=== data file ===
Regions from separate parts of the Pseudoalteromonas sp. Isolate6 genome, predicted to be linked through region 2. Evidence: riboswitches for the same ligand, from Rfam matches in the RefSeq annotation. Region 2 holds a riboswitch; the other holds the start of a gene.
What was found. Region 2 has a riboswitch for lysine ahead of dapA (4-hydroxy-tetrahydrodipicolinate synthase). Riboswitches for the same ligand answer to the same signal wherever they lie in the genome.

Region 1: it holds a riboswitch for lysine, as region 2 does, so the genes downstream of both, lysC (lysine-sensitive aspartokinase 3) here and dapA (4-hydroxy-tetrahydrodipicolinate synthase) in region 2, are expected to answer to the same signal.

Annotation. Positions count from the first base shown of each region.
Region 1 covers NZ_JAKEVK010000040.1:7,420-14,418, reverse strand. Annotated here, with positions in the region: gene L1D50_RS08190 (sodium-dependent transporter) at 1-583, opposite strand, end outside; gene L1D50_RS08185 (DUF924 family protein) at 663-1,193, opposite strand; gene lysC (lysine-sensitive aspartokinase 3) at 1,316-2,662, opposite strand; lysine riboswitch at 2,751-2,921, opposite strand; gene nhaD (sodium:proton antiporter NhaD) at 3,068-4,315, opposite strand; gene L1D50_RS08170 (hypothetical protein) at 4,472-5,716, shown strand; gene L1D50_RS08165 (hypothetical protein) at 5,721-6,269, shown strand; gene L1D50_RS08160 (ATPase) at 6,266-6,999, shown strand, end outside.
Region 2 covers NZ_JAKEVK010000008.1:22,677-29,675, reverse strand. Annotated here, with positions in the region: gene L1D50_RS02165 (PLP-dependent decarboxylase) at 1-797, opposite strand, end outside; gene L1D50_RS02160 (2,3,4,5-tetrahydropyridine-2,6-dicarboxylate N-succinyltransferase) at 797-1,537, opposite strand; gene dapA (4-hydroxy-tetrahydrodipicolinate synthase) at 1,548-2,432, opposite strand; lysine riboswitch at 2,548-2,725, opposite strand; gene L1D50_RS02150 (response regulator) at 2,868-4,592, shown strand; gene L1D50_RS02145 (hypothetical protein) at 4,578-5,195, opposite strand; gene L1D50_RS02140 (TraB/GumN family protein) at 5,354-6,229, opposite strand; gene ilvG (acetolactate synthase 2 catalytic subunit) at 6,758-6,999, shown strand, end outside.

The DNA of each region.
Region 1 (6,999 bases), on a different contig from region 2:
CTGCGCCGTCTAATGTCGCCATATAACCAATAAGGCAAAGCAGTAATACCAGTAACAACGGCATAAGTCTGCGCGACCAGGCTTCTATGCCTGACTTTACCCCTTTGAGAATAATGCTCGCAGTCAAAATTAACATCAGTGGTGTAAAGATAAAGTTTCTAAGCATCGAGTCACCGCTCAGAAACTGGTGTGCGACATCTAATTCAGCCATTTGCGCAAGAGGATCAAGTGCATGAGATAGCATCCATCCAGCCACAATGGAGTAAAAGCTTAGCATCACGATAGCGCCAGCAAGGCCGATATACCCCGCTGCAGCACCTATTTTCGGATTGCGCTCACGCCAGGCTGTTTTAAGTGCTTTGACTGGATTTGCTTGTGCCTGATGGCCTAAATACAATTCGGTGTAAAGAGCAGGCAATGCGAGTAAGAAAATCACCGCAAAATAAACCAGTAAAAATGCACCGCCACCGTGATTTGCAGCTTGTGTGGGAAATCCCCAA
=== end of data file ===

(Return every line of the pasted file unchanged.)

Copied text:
Regions from separate parts of the Pseudoalteromonas sp. Isolate6 genome, predicted to be linked through region 2. Evidence: riboswitches for the same ligand, from Rfam matches in the RefSeq annotation. Region 2 holds a riboswitch; the other holds the start of a gene.
What was found. Region 2 has a riboswitch for lysine ahead of dapA (4-hydroxy-tetrahydrodipicolinate synthase). Riboswitches for the same ligand answer to the same signal wherever they lie in the genome.

Region 1: it holds a riboswitch for lysine, as region 2 does, so the genes downstream of both, lysC (lysine-sensitive aspartokinase 3) here and dapA (4-hydroxy-tetrahydrodipicolinate synthase) in region 2, are expected to answer to the same signal.

Annotation. Positions count from the first base shown of each region.
Region 1 covers NZ_JAKEVK010000040.1:7,420-14,418, reverse strand. Annotated here, with positions in the region: gene L1D50_RS08190 (sodium-dependent transporter) at 1-583, opposite strand, end outside; gene L1D50_RS08185 (DUF924 family protein) at 663-1,193, opposite strand; gene lysC (lysine-sensitive aspartokinase 3) at 1,316-2,662, opposite strand; lysine riboswitch at 2,751-2,921, opposite strand; gene nhaD (sodium:proton antiporter NhaD) at 3,068-4,315, opposite strand; gene L1D50_RS08170 (hypothetical protein) at 4,472-5,716, shown strand; gene L1D50_RS08165 (hypothetical protein) at 5,721-6,269, shown strand; gene L1D50_RS08160 (ATPase) at 6,266-6,999, shown strand, end outside.
Region 2 covers NZ_JAKEVK010000008.1:22,677-29,675, reverse strand. Annotated here, with positions in the region: gene L1D50_RS02165 (PLP-dependent decarboxylase) at 1-797, opposite strand, end outside; gene L1D50_RS02160 (2,3,4,5-tetrahydropyridine-2,6-dicarboxylate N-succinyltransferase) at 797-1,537, opposite strand; gene dapA (4-hydroxy-tetrahydrodipicolinate synthase) at 1,548-2,432, opposite strand; lysine riboswitch at 2,548-2,725, opposite strand; gene L1D50_RS02150 (response regulator) at 2,868-4,592, shown strand; gene L1D50_RS02145 (hypothetical protein) at 4,578-5,195, opposite strand; gene L1D50_RS02140 (TraB/GumN family protein) at 5,354-6,229, opposite strand; gene ilvG (acetolactate synthase 2 catalytic subunit) at 6,758-6,999, shown strand, end outside.

The DNA of each region.
Region 1 (6,999 bases), on a different contig from region 2:
CTGCGCCGTCTAATGTCGCCATATAACCAATAAGGCAAAGCAGTAATACCAGTAACAACGGCATAAGTCTGCGCGACCAGGCTTCTATGCCTGACTTTACCCCTTTGAGAATAATGCTCGCAGTCAAAATTAACATCAGTGGTGTAAAGATAAAGTTTCTAAGCATCGAGTCACCGCTCAGAAACTGGTGTGCGACATCTAATTCAGCCATTTGCGCAAGAGGATCAAGTGCATGAGATAGCATCCATCCAGCCACAATGGAGTAAAAGCTTAGCATCACGATAGCGCCAGCAAGGCCGATATACCCCGCTGCAGCACCTATTTTCGGATTGCGCTCACGCCAGGCTGTTTTAAGTGCTTTGACTGGATTTGCTTGTGCCTGATGGCCTAAATACAATTCGGTGTAAAGAGCAGGCAATGCGAGTAAGAAAATCACCGCAAAATAAACCAGTAAAAATGCACCGCCACCGTGATTTGCAGCTTGTGTGGGAAATCCCCAA